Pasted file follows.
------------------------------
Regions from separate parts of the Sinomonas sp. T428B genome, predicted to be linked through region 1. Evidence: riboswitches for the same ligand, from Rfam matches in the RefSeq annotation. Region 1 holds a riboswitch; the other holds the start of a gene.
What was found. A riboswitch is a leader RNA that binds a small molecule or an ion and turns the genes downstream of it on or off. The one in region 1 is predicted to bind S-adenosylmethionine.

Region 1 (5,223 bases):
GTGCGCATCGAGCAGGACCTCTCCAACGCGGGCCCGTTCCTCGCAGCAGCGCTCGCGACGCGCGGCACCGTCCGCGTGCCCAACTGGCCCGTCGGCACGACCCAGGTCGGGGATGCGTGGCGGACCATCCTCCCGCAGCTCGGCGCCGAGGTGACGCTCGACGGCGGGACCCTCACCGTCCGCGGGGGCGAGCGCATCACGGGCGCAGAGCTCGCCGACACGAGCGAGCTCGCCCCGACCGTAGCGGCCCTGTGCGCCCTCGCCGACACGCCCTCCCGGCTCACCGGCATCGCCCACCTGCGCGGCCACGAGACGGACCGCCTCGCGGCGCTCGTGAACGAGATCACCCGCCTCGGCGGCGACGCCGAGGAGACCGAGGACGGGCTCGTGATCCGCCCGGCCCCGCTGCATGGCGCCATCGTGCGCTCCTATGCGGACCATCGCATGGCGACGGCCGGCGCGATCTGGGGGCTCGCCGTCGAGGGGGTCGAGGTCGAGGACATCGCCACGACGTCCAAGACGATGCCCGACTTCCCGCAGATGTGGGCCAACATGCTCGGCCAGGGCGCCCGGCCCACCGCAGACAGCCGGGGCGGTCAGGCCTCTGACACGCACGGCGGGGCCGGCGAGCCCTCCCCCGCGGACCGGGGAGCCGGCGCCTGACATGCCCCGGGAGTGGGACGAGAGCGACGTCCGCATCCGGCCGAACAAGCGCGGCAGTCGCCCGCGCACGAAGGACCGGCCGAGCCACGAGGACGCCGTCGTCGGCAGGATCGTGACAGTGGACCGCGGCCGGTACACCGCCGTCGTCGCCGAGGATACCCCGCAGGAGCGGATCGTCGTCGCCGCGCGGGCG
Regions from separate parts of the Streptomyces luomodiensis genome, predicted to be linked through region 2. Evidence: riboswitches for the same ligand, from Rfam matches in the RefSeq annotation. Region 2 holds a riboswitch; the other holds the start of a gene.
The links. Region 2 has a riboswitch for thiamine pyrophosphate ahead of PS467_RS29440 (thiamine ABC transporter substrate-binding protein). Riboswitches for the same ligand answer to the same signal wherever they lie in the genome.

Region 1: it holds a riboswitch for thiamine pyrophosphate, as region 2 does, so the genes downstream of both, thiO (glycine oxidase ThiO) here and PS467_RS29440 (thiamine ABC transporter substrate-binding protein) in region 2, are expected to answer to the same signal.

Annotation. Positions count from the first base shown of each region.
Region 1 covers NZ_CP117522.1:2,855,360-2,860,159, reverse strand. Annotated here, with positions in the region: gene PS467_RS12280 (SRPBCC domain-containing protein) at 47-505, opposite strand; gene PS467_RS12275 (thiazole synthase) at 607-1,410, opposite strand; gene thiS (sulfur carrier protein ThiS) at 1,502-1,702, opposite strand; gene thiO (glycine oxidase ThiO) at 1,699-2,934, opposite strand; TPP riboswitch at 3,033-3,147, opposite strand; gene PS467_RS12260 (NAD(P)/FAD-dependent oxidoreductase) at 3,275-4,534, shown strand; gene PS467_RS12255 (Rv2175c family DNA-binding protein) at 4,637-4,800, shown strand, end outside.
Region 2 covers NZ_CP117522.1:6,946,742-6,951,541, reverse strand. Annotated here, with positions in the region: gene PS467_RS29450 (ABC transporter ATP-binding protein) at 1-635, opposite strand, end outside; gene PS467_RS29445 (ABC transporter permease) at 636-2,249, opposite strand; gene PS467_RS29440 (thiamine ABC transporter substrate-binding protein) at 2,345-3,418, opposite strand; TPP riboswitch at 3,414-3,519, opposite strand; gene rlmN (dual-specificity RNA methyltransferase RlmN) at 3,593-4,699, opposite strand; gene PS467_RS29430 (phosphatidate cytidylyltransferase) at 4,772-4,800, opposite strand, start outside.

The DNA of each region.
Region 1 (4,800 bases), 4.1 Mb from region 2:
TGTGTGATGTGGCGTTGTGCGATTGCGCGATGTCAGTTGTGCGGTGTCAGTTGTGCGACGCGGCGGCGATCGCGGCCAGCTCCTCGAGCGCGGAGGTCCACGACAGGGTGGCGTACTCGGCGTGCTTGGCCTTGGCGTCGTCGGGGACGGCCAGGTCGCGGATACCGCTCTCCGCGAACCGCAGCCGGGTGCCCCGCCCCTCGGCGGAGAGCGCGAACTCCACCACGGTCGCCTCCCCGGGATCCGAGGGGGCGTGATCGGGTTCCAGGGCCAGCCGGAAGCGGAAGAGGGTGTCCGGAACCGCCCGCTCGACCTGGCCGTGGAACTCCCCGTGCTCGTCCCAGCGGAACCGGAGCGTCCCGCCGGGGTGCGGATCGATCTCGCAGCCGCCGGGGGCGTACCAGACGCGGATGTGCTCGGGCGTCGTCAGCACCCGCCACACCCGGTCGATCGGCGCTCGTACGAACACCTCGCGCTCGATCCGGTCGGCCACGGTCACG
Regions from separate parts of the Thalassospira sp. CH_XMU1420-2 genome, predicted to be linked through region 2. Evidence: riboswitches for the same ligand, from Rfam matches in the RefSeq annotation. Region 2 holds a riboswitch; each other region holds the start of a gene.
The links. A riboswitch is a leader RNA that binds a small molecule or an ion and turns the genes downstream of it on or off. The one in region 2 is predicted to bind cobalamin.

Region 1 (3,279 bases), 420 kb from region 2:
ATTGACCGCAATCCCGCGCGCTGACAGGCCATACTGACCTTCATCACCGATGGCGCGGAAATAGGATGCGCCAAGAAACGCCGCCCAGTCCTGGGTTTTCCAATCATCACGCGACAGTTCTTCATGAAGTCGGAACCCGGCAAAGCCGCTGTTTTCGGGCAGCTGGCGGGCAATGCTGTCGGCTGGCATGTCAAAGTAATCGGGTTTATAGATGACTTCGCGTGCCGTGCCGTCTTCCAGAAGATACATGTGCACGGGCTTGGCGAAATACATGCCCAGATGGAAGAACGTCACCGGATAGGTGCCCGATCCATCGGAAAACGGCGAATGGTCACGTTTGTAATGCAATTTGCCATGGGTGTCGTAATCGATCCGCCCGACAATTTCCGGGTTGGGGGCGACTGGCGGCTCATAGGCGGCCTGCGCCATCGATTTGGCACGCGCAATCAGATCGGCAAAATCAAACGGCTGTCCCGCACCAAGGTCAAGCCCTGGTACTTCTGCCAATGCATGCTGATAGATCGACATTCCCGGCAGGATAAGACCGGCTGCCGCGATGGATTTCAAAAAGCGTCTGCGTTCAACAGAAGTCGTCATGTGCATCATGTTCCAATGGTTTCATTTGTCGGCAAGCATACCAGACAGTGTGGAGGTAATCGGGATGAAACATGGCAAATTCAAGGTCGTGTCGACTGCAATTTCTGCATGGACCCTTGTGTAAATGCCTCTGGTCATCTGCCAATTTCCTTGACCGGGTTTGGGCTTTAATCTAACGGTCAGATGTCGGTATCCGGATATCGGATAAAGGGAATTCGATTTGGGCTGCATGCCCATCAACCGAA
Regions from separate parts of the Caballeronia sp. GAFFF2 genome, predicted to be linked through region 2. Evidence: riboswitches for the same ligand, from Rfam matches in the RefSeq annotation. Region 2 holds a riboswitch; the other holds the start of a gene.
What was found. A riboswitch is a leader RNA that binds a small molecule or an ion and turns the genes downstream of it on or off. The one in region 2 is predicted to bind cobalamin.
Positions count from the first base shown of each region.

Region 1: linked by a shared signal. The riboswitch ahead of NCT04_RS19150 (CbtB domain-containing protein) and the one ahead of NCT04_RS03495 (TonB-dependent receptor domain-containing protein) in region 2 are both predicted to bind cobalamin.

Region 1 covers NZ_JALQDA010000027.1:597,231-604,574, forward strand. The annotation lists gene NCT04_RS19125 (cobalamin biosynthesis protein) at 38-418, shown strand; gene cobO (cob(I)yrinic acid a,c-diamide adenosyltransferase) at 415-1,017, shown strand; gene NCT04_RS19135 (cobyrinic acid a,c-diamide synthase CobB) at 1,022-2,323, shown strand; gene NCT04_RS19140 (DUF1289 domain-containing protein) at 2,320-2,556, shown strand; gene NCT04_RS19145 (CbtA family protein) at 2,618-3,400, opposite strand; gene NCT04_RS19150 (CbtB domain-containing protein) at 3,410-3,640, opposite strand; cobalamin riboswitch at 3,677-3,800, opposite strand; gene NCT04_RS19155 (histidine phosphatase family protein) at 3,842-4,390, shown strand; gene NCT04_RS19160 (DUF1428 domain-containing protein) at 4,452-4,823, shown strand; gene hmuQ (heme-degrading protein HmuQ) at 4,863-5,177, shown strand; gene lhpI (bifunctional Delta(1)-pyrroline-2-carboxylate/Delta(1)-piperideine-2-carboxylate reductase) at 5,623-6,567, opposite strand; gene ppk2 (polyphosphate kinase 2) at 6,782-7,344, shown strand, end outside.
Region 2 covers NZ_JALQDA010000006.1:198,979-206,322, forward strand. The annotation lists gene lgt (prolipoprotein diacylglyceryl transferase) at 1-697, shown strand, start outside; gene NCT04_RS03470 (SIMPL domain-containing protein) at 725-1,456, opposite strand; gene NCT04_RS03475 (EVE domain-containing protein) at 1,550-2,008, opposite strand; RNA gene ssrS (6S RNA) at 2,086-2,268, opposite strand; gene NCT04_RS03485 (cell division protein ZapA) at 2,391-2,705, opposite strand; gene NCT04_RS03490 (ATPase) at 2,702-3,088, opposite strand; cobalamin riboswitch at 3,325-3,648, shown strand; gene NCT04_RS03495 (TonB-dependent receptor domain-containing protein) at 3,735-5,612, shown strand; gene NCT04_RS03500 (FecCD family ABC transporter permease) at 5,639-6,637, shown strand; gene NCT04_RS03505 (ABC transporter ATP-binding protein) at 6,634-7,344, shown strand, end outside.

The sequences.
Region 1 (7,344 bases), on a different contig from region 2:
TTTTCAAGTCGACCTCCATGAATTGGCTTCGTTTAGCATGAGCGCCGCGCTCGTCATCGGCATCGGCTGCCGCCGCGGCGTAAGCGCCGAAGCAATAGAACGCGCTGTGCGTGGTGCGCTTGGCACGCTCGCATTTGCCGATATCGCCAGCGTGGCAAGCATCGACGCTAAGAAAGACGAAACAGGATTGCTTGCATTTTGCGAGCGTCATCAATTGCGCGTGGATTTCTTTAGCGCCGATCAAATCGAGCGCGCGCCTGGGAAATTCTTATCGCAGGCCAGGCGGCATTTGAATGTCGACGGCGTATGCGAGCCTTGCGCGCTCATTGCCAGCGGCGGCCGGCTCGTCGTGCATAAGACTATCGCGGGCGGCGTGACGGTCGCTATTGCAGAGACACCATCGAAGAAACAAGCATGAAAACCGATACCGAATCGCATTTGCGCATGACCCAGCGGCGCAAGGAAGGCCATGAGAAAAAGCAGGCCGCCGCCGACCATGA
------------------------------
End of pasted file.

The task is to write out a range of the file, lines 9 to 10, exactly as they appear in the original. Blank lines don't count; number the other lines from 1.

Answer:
Region 1 covers NZ_CP117522.1:2,855,360-2,860,159, reverse strand. Annotated here, with positions in the region: gene PS467_RS12280 (SRPBCC domain-containing protein) at 47-505, opposite strand; gene PS467_RS12275 (thiazole synthase) at 607-1,410, opposite strand; gene thiS (sulfur carrier protein ThiS) at 1,502-1,702, opposite strand; gene thiO (glycine oxidase ThiO) at 1,699-2,934, opposite strand; TPP riboswitch at 3,033-3,147, opposite strand; gene PS467_RS12260 (NAD(P)/FAD-dependent oxidoreductase) at 3,275-4,534, shown strand; gene PS467_RS12255 (Rv2175c family DNA-binding protein) at 4,637-4,800, shown strand, end outside.
Region 2 covers NZ_CP117522.1:6,946,742-6,951,541, reverse strand. Annotated here, with positions in the region: gene PS467_RS29450 (ABC transporter ATP-binding protein) at 1-635, opposite strand, end outside; gene PS467_RS29445 (ABC transporter permease) at 636-2,249, opposite strand; gene PS467_RS29440 (thiamine ABC transporter substrate-binding protein) at 2,345-3,418, opposite strand; TPP riboswitch at 3,414-3,519, opposite strand; gene rlmN (dual-specificity RNA methyltransferase RlmN) at 3,593-4,699, opposite strand; gene PS467_RS29430 (phosphatidate cytidylyltransferase) at 4,772-4,800, opposite strand, start outside.